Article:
Market reopenings after a halt are especially problematic. In spite of the large drop on Monday, October 27 and the substantial overnight uncertainty, Nasdaq opened all stocks on time on Tuesday morning with excellent price discovery, low volatility relative to other US markets, and relatively normal depths, reinforcing investor confidence.
In short, the 350 point circuit breaker halted the markets while they were still operating in an orderly manner; sellers were able to reach buyers and quotation spreads which increased only 11.5% despite the market stress were reasonable
Frank Zarb, NASD President Chief Executive Officer and Chairman of the Board noted that "Circuit breakers did nothing to change the market's direction, and in fact, may have contributed to anxiety creating a little bit of chaos."
Even worse, the combination of the nearness of the 550 point second circuit breaker with the fact that once reached, the market would be closed for the day, appeared to actually accelerate selling and increase the speed of the decline. While it took over five hours for the market to drop the 354 points before the first circuit breaker tripped, it fell the 200 points to the second circuit breaker in only 25 minutes close to 7 times faster.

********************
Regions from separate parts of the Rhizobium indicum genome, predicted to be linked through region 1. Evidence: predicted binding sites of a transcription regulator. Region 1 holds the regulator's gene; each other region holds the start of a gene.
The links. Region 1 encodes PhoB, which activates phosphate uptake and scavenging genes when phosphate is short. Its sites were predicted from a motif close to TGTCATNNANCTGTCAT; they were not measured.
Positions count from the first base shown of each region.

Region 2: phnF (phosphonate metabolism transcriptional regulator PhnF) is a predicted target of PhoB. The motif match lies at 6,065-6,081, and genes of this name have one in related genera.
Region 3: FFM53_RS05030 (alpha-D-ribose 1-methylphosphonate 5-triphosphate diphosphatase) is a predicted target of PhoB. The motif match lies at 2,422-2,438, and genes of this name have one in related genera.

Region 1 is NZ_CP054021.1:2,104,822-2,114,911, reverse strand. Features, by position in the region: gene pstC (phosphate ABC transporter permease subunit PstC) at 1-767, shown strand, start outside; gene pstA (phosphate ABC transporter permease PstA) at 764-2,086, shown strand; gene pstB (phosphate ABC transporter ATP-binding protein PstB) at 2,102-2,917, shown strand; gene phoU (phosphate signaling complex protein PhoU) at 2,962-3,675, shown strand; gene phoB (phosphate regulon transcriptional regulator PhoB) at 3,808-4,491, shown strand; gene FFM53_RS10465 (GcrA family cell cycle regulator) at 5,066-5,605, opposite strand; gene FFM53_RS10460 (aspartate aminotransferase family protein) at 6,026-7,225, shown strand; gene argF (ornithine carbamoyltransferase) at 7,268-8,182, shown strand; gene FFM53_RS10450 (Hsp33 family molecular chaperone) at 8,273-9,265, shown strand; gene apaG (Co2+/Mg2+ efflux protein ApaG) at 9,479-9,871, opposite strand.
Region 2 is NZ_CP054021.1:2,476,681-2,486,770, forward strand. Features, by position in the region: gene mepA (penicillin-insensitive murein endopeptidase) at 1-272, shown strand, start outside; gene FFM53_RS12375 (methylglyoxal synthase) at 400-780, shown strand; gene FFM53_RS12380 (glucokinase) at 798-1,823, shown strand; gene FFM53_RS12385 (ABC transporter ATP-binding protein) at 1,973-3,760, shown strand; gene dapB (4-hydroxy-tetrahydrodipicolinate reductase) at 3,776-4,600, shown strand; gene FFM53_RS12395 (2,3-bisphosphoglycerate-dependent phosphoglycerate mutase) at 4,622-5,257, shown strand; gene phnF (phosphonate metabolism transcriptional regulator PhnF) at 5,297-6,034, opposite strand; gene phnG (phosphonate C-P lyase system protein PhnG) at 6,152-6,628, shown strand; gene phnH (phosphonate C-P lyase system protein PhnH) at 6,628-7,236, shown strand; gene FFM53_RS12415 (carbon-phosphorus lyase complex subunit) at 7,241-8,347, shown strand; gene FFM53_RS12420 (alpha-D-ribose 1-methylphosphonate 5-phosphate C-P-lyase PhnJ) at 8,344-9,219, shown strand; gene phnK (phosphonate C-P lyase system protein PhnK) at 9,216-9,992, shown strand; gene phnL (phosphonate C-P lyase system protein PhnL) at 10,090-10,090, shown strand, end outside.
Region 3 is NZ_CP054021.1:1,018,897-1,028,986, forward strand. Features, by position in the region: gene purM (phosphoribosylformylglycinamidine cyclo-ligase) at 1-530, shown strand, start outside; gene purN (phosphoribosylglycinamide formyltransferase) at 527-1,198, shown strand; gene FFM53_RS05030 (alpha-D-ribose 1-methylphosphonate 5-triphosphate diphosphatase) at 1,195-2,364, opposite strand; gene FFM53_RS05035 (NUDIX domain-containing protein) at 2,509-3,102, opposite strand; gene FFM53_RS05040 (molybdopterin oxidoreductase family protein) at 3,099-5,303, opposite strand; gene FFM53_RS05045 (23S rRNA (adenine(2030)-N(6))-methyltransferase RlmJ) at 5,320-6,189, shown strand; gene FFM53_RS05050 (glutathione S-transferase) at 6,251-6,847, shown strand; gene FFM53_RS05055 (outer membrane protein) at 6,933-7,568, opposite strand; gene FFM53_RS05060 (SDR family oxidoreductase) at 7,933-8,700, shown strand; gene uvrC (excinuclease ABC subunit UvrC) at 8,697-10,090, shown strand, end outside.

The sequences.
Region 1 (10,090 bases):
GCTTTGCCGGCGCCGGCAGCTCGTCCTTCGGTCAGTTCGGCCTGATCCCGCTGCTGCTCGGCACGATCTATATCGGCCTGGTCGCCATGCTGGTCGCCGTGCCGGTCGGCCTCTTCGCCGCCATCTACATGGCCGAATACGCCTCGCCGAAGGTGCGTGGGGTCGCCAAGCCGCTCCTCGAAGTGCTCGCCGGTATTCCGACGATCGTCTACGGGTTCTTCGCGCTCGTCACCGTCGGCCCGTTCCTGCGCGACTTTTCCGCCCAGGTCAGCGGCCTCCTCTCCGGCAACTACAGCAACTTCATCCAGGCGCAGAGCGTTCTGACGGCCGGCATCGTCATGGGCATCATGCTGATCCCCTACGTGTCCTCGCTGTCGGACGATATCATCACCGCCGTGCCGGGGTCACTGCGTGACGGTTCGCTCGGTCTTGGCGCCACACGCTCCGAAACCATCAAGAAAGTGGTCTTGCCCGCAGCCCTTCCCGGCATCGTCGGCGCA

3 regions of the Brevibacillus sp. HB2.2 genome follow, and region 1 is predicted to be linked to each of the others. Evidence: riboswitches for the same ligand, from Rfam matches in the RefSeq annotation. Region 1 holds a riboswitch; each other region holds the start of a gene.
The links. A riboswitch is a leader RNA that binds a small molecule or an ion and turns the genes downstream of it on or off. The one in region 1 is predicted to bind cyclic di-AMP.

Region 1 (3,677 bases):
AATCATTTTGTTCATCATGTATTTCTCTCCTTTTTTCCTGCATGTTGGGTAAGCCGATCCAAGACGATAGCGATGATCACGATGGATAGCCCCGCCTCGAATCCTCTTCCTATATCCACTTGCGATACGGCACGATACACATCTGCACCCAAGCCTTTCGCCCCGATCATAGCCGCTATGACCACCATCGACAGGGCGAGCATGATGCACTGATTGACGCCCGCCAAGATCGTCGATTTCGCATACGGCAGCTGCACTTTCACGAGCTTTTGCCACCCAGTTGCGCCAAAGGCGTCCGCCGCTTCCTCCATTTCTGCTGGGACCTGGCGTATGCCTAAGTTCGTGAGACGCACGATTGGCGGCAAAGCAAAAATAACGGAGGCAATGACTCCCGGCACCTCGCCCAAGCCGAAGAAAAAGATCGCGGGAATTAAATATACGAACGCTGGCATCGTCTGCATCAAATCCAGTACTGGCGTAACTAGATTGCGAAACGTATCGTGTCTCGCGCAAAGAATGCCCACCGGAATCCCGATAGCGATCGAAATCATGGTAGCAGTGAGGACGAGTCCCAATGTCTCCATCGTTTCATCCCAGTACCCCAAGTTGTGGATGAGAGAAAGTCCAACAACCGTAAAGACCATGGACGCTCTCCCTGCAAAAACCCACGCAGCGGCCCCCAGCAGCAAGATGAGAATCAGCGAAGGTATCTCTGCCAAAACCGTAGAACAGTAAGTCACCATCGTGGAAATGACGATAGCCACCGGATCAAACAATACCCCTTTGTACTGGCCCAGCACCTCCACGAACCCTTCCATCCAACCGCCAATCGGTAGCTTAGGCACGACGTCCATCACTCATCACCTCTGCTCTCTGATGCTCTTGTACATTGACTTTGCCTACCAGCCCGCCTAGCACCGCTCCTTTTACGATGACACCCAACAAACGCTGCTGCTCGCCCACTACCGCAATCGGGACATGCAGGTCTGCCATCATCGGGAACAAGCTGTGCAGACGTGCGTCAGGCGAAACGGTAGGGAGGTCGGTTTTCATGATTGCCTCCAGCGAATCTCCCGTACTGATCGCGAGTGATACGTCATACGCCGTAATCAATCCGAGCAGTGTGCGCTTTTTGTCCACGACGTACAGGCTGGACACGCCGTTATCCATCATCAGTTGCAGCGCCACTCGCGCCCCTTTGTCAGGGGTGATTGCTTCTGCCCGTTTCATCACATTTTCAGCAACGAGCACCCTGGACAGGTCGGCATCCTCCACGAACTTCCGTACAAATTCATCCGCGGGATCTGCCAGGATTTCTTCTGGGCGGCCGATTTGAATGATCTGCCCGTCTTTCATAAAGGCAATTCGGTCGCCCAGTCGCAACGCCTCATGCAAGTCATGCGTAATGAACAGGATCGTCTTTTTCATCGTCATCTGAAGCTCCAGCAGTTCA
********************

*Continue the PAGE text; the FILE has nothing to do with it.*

The SEC called a meeting of the financial markets on circuit breakers on November 21, 1997, and has been working with each of the markets to resolve issues regarding the circuit breakers since then. The NASD would like to commend the SEC for the role that it is taking to ensure that fast and appropriate changes are made to the circuit breakers. It is clearly working to improve the current circuit breaker mechanism toward the best interests of the investor and the markets.